It is undeniable that in-store purchases account for much of yearly retail sales; the number of dollars spent reaches well into the billions. But new data from Criteo suggests that e-commerce is gradually catching up, especially during the holiday season.
The performance marketing technology company examined about 200 different retailers and 63.7 million online transactions during the 2014 holiday season. The results may be useful to retailers, such as Target, that insist on being open on holidays like Thanksgiving and Black Friday.
“The path to purchase for today’s consumer has evolved and, as a result, people are doing a tremendous amount of online shopping,” said James Smith, executive vice president of the Americas at Criteo. “Retail companies have a huge opportunity to engage consumers through personalized and relevant online advertising during the entire spending period.”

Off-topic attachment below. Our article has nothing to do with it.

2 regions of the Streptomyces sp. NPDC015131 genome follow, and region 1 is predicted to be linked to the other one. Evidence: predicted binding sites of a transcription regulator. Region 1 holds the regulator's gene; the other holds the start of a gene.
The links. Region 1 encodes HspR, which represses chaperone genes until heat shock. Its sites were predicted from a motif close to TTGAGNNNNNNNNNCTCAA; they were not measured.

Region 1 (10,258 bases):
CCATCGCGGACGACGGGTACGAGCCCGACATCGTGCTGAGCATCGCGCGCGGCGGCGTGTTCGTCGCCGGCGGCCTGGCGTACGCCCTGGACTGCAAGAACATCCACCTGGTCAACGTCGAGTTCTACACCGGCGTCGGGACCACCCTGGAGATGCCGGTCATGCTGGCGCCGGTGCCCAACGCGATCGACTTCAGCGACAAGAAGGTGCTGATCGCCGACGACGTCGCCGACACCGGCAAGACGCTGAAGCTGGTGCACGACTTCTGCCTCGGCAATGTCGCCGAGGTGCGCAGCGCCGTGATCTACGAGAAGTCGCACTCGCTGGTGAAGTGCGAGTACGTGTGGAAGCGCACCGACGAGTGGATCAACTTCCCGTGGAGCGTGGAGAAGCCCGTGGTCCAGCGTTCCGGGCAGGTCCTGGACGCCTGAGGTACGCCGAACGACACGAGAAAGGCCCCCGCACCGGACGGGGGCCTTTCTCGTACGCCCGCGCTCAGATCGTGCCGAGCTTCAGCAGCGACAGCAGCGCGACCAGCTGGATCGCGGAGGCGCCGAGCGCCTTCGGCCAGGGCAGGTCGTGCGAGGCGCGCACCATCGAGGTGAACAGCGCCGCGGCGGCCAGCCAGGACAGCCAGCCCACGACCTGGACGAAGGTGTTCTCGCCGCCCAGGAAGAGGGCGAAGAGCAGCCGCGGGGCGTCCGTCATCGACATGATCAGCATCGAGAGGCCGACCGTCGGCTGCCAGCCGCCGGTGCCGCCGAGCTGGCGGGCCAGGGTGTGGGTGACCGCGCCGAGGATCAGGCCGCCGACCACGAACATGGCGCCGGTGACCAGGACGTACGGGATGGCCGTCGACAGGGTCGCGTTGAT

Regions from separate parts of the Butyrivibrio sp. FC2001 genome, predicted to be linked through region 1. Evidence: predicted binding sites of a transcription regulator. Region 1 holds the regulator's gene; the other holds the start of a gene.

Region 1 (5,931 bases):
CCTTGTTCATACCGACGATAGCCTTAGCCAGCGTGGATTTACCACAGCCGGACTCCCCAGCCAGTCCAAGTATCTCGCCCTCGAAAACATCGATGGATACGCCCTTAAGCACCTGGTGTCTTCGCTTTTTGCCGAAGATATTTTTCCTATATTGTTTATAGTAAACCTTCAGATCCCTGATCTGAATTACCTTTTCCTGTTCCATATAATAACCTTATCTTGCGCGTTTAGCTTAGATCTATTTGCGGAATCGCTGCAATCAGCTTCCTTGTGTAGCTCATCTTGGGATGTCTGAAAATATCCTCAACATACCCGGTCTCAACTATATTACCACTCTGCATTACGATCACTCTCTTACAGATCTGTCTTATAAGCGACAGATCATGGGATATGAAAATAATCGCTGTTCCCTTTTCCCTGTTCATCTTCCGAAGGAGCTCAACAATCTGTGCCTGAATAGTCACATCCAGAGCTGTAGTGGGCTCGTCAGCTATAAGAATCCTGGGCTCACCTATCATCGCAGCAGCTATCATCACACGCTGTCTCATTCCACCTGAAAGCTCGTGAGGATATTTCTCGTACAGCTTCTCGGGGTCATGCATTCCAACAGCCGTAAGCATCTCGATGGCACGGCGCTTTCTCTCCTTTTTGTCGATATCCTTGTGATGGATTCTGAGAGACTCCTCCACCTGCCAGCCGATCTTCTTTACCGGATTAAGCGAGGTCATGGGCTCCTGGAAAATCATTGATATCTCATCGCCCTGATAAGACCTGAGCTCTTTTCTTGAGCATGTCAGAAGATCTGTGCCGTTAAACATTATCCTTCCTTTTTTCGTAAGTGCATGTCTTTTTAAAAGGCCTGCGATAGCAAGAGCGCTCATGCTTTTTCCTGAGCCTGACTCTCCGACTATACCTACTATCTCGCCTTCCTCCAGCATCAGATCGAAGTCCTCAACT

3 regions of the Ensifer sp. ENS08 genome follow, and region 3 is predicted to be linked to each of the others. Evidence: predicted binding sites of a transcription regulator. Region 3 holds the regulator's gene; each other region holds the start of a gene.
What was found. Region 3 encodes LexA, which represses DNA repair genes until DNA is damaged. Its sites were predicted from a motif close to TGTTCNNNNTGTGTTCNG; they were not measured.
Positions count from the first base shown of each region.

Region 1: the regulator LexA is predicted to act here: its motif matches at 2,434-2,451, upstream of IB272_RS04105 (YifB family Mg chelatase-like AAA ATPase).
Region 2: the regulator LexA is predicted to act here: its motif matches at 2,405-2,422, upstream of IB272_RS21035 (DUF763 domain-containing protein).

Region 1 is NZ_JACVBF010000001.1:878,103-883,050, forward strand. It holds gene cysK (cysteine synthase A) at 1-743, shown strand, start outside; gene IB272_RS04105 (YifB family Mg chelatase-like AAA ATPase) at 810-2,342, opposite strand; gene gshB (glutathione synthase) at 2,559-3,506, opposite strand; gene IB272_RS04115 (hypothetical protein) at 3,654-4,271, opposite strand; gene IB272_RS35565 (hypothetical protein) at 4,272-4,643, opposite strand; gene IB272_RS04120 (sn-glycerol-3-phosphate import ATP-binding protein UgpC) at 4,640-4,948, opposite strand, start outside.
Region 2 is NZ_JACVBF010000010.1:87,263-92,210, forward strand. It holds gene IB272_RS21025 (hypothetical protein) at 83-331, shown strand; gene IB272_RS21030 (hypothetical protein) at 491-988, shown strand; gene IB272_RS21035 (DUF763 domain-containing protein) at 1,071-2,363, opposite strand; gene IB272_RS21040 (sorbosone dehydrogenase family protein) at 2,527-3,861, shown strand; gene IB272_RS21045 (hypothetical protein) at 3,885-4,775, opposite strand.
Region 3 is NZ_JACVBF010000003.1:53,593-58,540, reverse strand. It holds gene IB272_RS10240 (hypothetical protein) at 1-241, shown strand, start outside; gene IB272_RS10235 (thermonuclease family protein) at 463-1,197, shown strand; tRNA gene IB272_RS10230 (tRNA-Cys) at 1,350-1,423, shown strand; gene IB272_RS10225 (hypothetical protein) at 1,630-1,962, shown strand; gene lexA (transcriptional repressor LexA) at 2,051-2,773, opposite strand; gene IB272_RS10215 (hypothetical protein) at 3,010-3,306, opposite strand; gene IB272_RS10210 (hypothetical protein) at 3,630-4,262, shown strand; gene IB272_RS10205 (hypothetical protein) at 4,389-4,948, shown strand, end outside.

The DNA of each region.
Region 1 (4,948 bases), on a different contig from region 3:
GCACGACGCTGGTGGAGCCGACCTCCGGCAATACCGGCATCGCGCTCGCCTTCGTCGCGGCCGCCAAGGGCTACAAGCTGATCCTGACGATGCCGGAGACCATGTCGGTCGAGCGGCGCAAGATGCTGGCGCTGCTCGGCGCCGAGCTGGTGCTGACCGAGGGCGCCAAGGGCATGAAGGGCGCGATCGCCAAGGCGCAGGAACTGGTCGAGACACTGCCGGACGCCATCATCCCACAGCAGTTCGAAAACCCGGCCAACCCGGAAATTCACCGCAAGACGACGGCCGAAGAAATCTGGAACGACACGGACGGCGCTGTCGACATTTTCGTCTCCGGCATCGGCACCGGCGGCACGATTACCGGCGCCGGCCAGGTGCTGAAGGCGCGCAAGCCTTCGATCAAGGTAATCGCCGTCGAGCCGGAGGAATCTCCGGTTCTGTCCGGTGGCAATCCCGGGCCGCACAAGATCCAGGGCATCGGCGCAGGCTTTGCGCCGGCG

While many consumers will still wait in line to pick up their holiday goodies in stores, Criteo found that more and more people are opting to shop in the comfort of their own homes. The National Retail Federation forecast that people will spend $630.5 billion during the 2015 shopping season and nearly 50 percent of these shoppers will browse or buy online, oftentimes using a combination of devices—including laptops, tablets and smartphones—to do so.
Criteo said retailers should take this as a message to advertise on all types of platforms, because consumers will be present on more than one.
The company also found that Black Friday is becoming more of a digital event as shoppers increasingly use mobile devices to make purchases. Last year, many retailers’ Black Friday e-commerce sales were almost as high as those of Cyber Monday. Big name merchants saw online sales up 275 percent on Black Friday compared to the non-holiday season.
In addition, bursts of online shopping are not limited to Black Friday and Cyber Monday, but are expanding further into the week. Criteo found that sales remain relatively high on Bounceback Tuesday (what Criteo calls the day after Cyber Monday). Despite the rise of prices, sales reached 159 percent above the average.